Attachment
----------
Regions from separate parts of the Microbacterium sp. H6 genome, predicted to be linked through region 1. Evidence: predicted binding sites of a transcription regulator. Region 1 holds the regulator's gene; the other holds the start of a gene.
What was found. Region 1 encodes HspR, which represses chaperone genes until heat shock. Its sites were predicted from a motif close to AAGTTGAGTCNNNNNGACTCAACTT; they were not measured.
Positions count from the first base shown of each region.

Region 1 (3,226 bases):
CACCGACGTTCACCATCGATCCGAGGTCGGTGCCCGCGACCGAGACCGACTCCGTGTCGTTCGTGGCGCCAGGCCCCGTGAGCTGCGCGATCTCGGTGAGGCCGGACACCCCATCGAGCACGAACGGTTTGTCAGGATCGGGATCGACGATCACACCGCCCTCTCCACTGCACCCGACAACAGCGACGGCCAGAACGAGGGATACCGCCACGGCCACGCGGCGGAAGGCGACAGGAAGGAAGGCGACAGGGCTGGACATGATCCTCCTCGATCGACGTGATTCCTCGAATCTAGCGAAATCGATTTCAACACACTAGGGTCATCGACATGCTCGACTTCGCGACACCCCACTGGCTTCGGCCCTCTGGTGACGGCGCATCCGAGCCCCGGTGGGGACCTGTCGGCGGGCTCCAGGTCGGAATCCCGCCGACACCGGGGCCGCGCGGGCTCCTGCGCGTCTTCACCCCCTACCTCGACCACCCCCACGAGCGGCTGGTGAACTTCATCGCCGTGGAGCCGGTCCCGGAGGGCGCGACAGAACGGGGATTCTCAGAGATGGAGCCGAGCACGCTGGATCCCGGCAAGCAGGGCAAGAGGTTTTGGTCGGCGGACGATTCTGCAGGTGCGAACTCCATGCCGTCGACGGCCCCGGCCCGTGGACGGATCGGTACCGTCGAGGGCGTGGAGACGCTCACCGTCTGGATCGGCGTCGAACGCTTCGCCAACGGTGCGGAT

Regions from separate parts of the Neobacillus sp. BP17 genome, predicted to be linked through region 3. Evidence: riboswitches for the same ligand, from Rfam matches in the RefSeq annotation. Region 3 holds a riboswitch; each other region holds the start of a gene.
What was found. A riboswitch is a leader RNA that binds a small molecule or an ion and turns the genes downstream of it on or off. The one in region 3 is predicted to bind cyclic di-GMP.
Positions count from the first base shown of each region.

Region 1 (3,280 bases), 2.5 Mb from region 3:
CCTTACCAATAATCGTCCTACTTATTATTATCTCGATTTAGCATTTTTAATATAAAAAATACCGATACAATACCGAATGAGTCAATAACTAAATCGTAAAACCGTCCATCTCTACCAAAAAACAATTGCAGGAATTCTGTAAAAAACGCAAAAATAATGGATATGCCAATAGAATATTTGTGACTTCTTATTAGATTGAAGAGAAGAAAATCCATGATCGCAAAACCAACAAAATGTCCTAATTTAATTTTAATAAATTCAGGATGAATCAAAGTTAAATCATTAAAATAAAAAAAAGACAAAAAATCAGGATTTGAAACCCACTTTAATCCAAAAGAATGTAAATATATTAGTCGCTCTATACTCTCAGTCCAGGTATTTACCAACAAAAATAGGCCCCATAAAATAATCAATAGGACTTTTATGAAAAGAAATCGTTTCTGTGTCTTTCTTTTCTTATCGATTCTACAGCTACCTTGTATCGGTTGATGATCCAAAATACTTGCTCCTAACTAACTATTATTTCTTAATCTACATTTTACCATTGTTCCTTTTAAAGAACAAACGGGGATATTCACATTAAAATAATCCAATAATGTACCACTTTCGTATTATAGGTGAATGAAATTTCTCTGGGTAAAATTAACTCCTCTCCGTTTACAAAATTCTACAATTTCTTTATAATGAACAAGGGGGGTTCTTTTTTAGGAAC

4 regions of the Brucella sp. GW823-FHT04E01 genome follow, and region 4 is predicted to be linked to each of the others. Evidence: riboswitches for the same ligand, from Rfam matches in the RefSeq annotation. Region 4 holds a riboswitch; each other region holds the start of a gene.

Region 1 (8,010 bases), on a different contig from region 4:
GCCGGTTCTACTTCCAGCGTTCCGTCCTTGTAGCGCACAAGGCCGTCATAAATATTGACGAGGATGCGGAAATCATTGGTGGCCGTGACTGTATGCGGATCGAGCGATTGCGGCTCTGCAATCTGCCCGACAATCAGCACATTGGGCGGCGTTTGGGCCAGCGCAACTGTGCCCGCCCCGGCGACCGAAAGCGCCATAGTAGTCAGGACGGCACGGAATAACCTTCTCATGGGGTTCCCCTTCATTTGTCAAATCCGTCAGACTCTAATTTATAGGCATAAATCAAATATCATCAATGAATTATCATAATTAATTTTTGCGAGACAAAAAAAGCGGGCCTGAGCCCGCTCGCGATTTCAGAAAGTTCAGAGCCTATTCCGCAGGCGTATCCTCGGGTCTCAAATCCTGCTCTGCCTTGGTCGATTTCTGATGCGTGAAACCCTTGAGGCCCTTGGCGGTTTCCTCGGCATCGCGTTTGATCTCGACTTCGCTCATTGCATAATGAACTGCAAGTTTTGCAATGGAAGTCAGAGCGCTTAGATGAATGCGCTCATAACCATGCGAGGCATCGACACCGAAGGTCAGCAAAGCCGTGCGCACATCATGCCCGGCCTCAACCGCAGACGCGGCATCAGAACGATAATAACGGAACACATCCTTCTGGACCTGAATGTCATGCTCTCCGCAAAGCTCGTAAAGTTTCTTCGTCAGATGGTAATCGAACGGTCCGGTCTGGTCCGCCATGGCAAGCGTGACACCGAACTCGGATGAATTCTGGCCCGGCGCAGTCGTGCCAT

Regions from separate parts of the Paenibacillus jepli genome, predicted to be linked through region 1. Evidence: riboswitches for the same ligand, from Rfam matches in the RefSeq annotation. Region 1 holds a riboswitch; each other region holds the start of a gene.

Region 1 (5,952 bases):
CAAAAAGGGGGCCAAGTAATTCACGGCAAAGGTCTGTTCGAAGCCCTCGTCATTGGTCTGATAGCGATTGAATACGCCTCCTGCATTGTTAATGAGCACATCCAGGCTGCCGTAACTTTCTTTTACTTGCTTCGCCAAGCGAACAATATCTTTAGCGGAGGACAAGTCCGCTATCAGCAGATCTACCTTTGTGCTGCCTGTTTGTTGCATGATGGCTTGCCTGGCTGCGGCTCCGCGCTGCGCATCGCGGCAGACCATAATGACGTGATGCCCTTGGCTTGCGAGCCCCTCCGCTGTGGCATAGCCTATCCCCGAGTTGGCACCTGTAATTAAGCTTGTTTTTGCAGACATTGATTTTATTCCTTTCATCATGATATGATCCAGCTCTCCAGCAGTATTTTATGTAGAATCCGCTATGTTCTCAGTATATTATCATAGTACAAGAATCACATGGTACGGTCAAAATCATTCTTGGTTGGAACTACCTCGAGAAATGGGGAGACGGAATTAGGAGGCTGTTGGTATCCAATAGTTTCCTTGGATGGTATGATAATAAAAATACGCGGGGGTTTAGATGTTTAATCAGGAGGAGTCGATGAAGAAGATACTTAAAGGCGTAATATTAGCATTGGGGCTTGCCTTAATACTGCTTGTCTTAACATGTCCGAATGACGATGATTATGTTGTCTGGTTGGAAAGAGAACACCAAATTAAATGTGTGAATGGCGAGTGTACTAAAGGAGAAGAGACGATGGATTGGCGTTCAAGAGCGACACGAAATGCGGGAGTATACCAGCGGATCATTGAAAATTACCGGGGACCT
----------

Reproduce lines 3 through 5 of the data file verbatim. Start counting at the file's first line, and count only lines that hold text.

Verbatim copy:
Positions count from the first base shown of each region.

Region 1 (3,226 bases):
CACCGACGTTCACCATCGATCCGAGGTCGGTGCCCGCGACCGAGACCGACTCCGTGTCGTTCGTGGCGCCAGGCCCCGTGAGCTGCGCGATCTCGGTGAGGCCGGACACCCCATCGAGCACGAACGGTTTGTCAGGATCGGGATCGACGATCACACCGCCCTCTCCACTGCACCCGACAACAGCGACGGCCAGAACGAGGGATACCGCCACGGCCACGCGGCGGAAGGCGACAGGAAGGAAGGCGACAGGGCTGGACATGATCCTCCTCGATCGACGTGATTCCTCGAATCTAGCGAAATCGATTTCAACACACTAGGGTCATCGACATGCTCGACTTCGCGACACCCCACTGGCTTCGGCCCTCTGGTGACGGCGCATCCGAGCCCCGGTGGGGACCTGTCGGCGGGCTCCAGGTCGGAATCCCGCCGACACCGGGGCCGCGCGGGCTCCTGCGCGTCTTCACCCCCTACCTCGACCACCCCCACGAGCGGCTGGTGAACTTCATCGCCGTGGAGCCGGTCCCGGAGGGCGCGACAGAACGGGGATTCTCAGAGATGGAGCCGAGCACGCTGGATCCCGGCAAGCAGGGCAAGAGGTTTTGGTCGGCGGACGATTCTGCAGGTGCGAACTCCATGCCGTCGACGGCCCCGGCCCGTGGACGGATCGGTACCGTCGAGGGCGTGGAGACGCTCACCGTCTGGATCGGCGTCGAACGCTTCGCCAACGGTGCGGAT